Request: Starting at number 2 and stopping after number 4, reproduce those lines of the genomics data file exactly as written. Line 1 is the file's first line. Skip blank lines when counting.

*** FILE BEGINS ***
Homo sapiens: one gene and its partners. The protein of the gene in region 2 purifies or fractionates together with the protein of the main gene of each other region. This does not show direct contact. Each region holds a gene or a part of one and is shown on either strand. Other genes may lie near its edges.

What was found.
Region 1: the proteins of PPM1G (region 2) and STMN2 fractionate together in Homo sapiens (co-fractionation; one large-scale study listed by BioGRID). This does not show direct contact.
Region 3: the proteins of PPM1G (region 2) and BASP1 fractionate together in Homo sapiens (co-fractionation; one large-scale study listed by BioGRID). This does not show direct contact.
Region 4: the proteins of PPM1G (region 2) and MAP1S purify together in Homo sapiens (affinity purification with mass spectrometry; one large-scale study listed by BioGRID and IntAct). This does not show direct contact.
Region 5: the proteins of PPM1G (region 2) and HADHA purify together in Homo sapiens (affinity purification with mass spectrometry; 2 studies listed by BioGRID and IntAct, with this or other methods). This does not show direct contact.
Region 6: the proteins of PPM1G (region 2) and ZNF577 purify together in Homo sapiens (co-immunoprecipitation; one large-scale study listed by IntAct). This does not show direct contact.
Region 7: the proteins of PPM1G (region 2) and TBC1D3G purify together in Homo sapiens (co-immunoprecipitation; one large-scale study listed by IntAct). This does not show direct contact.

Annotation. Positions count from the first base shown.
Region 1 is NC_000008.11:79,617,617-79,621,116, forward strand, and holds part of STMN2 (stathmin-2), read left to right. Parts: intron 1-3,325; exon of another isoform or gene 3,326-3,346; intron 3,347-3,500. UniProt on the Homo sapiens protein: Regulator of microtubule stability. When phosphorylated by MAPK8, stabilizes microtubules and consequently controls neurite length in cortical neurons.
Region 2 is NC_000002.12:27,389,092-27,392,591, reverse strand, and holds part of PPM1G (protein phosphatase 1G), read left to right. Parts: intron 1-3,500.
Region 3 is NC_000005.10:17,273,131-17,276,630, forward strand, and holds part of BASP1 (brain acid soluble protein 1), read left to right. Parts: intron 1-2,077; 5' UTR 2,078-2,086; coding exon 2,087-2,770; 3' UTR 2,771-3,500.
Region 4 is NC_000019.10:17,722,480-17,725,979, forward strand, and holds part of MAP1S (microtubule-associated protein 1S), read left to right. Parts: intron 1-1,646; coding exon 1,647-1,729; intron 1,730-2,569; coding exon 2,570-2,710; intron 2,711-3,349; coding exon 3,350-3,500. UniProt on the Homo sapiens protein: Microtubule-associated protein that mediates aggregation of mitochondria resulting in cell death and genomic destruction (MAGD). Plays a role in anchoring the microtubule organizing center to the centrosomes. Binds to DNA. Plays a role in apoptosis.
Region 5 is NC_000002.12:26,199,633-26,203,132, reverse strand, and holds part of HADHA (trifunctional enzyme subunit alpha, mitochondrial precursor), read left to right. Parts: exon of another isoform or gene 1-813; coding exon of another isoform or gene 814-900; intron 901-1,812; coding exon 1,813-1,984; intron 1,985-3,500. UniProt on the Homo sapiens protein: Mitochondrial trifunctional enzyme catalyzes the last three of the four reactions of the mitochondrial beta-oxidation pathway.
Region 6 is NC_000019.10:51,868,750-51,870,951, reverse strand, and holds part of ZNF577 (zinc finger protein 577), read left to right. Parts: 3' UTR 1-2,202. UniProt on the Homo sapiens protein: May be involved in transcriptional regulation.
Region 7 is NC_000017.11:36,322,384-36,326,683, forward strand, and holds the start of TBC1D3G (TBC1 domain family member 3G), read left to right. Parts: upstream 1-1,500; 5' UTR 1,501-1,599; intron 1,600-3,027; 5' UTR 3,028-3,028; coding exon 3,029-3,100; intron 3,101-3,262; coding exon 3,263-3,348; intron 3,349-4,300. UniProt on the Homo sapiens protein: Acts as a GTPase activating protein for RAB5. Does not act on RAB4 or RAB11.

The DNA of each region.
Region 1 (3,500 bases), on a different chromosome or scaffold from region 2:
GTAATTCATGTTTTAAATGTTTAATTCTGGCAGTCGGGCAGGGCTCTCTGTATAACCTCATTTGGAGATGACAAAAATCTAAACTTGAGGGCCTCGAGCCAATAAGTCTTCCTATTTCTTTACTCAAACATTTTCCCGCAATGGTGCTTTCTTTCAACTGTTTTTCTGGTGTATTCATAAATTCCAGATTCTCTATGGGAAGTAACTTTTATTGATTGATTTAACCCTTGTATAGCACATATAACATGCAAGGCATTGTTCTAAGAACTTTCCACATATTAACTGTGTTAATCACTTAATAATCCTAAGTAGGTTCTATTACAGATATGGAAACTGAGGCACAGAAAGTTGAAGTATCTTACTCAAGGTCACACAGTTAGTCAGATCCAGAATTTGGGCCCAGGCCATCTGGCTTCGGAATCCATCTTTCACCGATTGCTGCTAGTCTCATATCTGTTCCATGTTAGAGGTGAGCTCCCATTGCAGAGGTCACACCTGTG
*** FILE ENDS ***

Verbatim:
What was found.
Region 1: the proteins of PPM1G (region 2) and STMN2 fractionate together in Homo sapiens (co-fractionation; one large-scale study listed by BioGRID). This does not show direct contact.
Region 3: the proteins of PPM1G (region 2) and BASP1 fractionate together in Homo sapiens (co-fractionation; one large-scale study listed by BioGRID). This does not show direct contact.